Hair cell regeneration in the bird cochlea following noise damage or ototoxic drug damage

  title={Hair cell regeneration in the bird cochlea following noise damage or ototoxic drug damage},
  author={Douglas Allen Cotanche and Kenneth H. Lee and Jennifer S Stone and Daniel Picard},
  journal={Anatomy and Embryology},
Hair cells are sensory cells that transduce motion into neural signals. In the cochlea, they are used to detect sound waves in the environment and turn them into auditory signals that can be processed in the brain. Hair cells in the cochlea of birds and mammals were thought to be produced only during embryogenesis and, once made, they were expected to last throughout the lifetime of the animal. Thus, any loss of hair cells due to trauma or disease was thought to lead to permanent impairment of… 

Cell- and gene-therapy approaches to inner ear repair.

This review summarizes the various routes that have been explored, ranging from the genetic modification of endogenous cells remaining in the inner ear in order to promote their transdifferentiation, to the implantation of exogenous stem or progenitor cells and their subsequent differentiation within the host tissue.

Hair cell regeneration in the chick inner ear following acoustic trauma: ultrastructural and immunohistochemical studies

Results indicate that, after acoustic trauma, the supporting cells divide and differentiate into new short hair cells via spindle-shaped hair cells, and it is suggested that b-FGF is related to the proliferation of the Supporting cells and the extension of the nerve fibers.

Recovery of Function in the Avian Auditory System After Ototrauma

The contribution of regenerated hair cells to the restoration of auditory function is not fully understood, and depends on the ototraumatic events that caused inner ear damage and hair cell destruction.

Differential expression of unconventional myosins in apoptotic and regenerating chick hair cells confirms two regeneration mechanisms

Two separate mechanisms were observed during hair cell regeneration, a 4–5‐fold increase in the labeling intensity of both myosins and a redistribution of myosin VI into the stereocilia bundle, concurrent with ejection, which is critical for normal hair cell formation and function.

Towards gene therapy for deafness

This review provides an overview of recent findings concerning the possibility to prevent apoptosis in auditory cells and shows the current knowledge on the molecular mechanisms involved in the potential regenerative behavior of these cells and the progress of gene therapy to prevent deafness noise‐induced.

The Transcriptome of Utricle Hair Cell Regeneration in the Avian Inner Ear

The first comprehensive transcriptome (by mRNA-Seq) of hair cell regeneration in the chick utricle is presented and many surprising new components and dynamic expression patterns, particularly within NOTCH signaling are described.

Ultrastructural analysis of aminoglycoside‐induced hair cell death in the zebrafish lateral line reveals an early mitochondrial response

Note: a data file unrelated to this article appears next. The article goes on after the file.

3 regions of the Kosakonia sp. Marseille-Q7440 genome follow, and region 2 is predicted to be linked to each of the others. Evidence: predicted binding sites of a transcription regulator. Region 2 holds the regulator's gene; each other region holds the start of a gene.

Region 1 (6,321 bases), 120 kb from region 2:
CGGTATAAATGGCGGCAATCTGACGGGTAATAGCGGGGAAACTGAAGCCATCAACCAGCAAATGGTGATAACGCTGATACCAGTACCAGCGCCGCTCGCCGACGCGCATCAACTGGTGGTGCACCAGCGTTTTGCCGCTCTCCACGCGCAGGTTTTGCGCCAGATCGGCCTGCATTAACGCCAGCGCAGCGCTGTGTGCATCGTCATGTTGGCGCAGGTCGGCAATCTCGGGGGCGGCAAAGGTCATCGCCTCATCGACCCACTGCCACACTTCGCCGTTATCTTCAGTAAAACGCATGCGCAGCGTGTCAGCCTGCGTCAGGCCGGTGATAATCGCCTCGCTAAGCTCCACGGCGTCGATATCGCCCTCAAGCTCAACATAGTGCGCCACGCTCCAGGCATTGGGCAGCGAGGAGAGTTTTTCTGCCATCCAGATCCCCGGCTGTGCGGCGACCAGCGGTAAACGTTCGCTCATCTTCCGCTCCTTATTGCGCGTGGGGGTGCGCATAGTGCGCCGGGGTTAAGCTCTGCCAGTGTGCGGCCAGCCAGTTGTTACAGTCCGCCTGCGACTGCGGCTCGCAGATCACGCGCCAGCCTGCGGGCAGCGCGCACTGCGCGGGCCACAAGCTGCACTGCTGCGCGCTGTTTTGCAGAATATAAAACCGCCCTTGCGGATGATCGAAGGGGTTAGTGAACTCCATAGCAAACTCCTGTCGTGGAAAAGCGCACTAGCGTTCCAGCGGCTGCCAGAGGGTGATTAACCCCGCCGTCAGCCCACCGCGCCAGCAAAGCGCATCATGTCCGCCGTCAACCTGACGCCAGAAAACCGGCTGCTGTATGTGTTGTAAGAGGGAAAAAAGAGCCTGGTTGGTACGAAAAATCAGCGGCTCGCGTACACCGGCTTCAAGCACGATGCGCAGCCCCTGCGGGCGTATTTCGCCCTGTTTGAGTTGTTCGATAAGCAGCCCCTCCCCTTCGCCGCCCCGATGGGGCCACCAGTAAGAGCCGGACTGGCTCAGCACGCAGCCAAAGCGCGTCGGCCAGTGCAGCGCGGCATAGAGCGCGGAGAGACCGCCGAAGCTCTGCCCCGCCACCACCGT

Results indicate that perturbation of the mitochondrion is an early, central event in aminoglycoside‐induced damage, and Quantitation of the types of alterations observed indicated that mitochondrial defects appear earlier and more predominantly than other structural alterations.



Evidence for supporting cell mitosis in response to acoustic trauma in the avian inner ear

  • Y. Raphael
  • Biology, Medicine
    Journal of neurocytology
  • 1992
It is suggested that supporting cells participate in scar formation during hair cell degeneration, and produce new cells for regeneration after acoustic trauma in birds.

Synchronization of hair cell regeneration in the chick cochlea following noise damage.

This study exposed 7-to 15-day-old chicks to a 1500 Hz pure tone at 120 dB SPL for 4, 12, and 24 hours and examined the recovering cochlear epithelium with scanning electron microscopy to determine when regenerated hair cells were first identifiable.

Reorganization of the chick basilar papilla after acoustic trauma

  • Y. Raphael
  • Biology
    The Journal of comparative neurology
  • 1993
The results suggest that supporting cells may play an important role in maintenance and repair of the traumatized basilar papilla and raise the possibility that production of new hair cells is not dependent on hair cell loss in the immediate vicinity.

Hair cell regeneration in the chicken cochlea following aminoglycoside toxicity

Hair Cell Loss and Regeneration after Exposure to Intense Sound in Neonatal Chicks

Hair-cell restoration after severe acoustic injury from intense sound exposure in the neonatal ear is demonstrated and can be recognized by the disorganization of hair cells in the previously injured area.

Hair cell regeneration after streptomycin toxicity in the avian vestibular epithelium

The results show that the chicken vestibular sensory epithelium is capable of regenerating hair cells after severe damage, and the epithelia is incapable of complete anatomical recovery.

Hair cell damage produced by acoustic trauma in the chick cochlea